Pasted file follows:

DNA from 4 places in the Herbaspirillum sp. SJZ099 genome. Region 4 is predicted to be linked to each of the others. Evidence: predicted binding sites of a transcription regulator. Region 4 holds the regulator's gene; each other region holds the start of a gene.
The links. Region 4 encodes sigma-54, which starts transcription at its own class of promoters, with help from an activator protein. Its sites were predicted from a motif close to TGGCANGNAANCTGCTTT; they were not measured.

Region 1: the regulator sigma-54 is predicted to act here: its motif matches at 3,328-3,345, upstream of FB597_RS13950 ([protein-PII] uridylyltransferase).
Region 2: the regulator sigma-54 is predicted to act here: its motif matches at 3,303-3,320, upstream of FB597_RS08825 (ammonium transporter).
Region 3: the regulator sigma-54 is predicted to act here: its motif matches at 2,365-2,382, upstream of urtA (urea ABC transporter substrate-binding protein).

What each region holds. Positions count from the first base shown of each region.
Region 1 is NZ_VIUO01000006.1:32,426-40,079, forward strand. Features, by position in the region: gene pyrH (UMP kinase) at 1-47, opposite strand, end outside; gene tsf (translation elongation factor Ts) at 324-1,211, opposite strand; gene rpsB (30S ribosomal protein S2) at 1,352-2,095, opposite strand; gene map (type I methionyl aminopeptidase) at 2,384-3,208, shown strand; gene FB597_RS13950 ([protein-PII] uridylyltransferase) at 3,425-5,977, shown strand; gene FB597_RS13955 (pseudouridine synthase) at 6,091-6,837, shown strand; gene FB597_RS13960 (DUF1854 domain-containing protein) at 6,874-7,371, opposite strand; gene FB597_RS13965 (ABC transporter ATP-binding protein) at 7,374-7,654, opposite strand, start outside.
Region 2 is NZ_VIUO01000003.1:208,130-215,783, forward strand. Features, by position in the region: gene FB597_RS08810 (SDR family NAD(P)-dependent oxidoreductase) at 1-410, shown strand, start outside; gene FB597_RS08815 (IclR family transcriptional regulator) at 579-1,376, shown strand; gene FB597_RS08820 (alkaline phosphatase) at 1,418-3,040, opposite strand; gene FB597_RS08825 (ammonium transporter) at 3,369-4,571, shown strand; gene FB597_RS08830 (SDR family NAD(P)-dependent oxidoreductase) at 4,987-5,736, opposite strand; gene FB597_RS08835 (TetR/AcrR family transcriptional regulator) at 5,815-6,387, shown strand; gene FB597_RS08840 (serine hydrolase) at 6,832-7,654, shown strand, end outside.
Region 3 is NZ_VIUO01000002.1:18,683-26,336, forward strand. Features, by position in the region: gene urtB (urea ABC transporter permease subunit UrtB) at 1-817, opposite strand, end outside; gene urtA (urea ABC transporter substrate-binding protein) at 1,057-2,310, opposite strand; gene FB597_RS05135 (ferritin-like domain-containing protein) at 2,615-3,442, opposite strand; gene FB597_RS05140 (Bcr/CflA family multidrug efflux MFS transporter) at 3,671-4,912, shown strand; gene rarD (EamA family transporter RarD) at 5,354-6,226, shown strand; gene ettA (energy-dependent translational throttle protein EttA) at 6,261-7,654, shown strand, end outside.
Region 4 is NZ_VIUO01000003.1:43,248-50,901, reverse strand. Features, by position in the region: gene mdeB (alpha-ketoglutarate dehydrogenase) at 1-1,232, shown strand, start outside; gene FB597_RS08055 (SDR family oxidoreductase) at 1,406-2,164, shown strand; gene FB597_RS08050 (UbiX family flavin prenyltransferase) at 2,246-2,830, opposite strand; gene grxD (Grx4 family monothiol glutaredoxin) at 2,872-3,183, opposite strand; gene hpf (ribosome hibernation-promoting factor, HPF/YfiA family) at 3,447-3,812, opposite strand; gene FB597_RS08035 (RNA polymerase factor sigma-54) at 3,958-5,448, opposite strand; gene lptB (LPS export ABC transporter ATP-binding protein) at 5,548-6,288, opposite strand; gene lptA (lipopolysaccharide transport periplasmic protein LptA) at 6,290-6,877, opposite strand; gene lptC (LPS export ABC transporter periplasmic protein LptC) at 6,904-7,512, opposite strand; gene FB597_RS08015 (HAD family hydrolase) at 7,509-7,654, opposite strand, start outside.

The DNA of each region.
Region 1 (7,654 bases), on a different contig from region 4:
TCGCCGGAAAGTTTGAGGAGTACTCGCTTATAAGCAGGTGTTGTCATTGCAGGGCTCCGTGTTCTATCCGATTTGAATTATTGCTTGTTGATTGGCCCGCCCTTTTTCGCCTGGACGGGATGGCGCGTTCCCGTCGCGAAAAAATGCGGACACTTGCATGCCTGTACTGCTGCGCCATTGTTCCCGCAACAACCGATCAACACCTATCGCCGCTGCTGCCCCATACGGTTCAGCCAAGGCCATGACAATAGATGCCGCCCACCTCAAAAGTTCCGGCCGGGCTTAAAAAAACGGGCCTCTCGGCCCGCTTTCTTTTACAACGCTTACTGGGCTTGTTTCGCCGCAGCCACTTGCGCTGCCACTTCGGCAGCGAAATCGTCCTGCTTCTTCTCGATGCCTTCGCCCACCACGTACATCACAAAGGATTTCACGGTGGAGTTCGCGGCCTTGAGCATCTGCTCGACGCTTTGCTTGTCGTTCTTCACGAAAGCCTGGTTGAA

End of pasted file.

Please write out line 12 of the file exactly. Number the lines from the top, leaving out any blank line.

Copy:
Region 1 (7,654 bases), on a different contig from region 4: